Zvi May/Jun 2007

It seems that people come to Israel from the ends of the earth. We have many Arabs in our area of Jerusalem and also many Jewish people who consider themselves extremely religious. We have been living in the same neighborhood for 33 years, so many people know us. We try to be friendly with everyone.

Not long ago one of our Jewish neighbors met me on the street and declared, “Zvi, one day I would like you to come to visit us at our home.”

So I asked him, “Which day is best for you? Tell me, and I shall be happy to come.”

“Friday,” he replied. “The best day is Friday because it will give us an opportunity to learn something about the great holy day of the Sabbath.”

I know it is difficult to speak with some people about the Lord, but I had been waiting a long time to be invited to this home so that I could have a good conversation with my friend about faith in Christ. I told him I would be there.

When Friday arrived, I went to his home. He and his wife received me warmly, and my neighbor asked, “Do you know why I invited you?”

I answered, “Because we are good neighbors and friends.”

“No,” he said. “I invited you to listen to one of our great rabbis preach on television about Shabbat (the Sabbath). He teaches people how to pray and from which books to pray. All these things are very important.”

And what else did this neighbor do? He invited some of his Orthodox friends so he would not be alone with me and would have help when he needed to answer my questions.

So the rabbi began to preach. He spoke about prayers and the books people must have, and he told everyone which prayers (according to him) are the ones God receives best in heaven. The people who invited me told me, “Listen good, so you will know how to pray; what to say; which prayers to use in the mornings, afternoons, and evenings; and where all these prayers are written.”

I listened for two hours. They were certain that, because I was silent, they had put me in my place. Finally they began to ask me questions. “What do you have to say about all you have heard?” one man asked.

“What I have to say is written in Ecclesiastes 1:2: ‘Vanity of vanities, all is vanity.’”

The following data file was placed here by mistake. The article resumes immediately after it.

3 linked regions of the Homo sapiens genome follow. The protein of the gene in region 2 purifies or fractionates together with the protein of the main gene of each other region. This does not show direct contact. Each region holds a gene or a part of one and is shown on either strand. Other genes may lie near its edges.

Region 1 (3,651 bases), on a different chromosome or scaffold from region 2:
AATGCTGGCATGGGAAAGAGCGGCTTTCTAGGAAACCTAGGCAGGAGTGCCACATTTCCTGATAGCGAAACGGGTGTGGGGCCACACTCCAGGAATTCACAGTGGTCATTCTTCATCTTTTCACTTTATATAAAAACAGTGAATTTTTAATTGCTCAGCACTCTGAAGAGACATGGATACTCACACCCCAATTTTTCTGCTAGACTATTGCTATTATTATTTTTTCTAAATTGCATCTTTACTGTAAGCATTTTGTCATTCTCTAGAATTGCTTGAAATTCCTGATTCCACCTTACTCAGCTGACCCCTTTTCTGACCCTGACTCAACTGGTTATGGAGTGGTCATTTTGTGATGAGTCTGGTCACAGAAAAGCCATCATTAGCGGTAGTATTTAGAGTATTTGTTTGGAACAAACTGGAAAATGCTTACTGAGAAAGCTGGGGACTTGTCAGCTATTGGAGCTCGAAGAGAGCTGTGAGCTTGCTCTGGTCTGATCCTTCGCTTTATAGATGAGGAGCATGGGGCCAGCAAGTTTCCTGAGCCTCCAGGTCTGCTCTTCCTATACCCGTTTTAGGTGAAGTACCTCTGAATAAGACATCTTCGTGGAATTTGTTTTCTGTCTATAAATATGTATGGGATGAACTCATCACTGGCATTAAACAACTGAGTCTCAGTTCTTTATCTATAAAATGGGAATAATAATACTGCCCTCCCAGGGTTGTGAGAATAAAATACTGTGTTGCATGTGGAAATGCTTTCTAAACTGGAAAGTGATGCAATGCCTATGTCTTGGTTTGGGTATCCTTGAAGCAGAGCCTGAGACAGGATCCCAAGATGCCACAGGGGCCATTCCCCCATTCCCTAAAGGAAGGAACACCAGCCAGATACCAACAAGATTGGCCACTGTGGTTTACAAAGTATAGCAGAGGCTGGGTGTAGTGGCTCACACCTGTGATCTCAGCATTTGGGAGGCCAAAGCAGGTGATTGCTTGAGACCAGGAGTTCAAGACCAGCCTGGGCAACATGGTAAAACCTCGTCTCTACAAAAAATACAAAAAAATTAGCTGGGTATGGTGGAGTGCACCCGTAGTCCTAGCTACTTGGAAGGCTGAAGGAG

“How can you say such a thing?” they asked with surprise. “You have seen who spoke about prayer. He is a great and famous rabbi. And what you say is ‘vanity’? Of course, you do not pray! And how can you pray when you do not even have a prayer book?”

“Many years ago,” I told them, “our great prophets were here in Israel. Did they pray using your prayer books, or did they pray from the depths of their hearts? And God heard their prayers. My faith is in the Lord, who hears us when we pray from our hearts. I bow down only before Him, who is God Almighty. I do not put my faith in what men say about prayer, no matter how famous you say they are.”

But these men were determined to prove that they knew more than I did. Some of the men there knew me because we had had a long discussion about faith in Christ many months earlier. They knew in whom I believe. So one said, “Of course, you are telling us what you have learned from this Christian book, the New Testament, where it is written about This Man, Jesus!”

I replied, “How blind you are. You do not even know where it is written that we should pray with our hearts.” So I opened my Bible and read to them from a chapter they knew very well, Deuteronomy 6:

You shall love the Lᴏʀᴅ your God with all your heart, with all your soul, and with all your strength. And these words which I command you today shall be in your heart (vv. 5–6).

They looked at each other with great shame. But they did not give up trying to convince me I was wrong. One man replied, “But as we know, those who believe in This Man, Jesus, they have strayed from the Bible. They believe in their Christian books, not in the Bible.”

This time I showed them my Bible. It is the complete Bible, Old and New Testaments, all in Hebrew. They were extremely surprised that we who believe in Christ read the Bible. After a few hours of discussion, several men finally asked, “How did you come to know the Lord, as you say?”

I told them it was because I read the Bible only, not a big stack of other books. But they were not happy to hear this. They became angry and started shouting that there was no way I could believe in Jesus by reading the Hebrew Scriptures.

So I opened my Bible to Isaiah 53 and read it to them. They asked why I was reading to them from the New Testament. I showed them that I was reading from one of the major prophets of Israel. They looked at my Bible and began to read Isaiah 53 for themselves.

“We’ll have to ask our rabbis about this,” one said. “But you believe in This One who was born in Bethlehem. Isn’t He your God? Where is it written that God was to be born in Bethlehem?”

“If you would believe what is written in the Bible,” I told them, “you would not be asking such questions.” So I told them to look in my Bible and read Micah 5:2:

But you, Bethlehem Ephrathah, though you are little among the thousands of Judah, yet out of you shall come forth to Me the One to be Ruler in Israel, whose goings forth are from of old, from everlasting.

After they read they all were quiet. Pray that God will help them to see with their hearts and understand that Jesus is God—and that He loves them.

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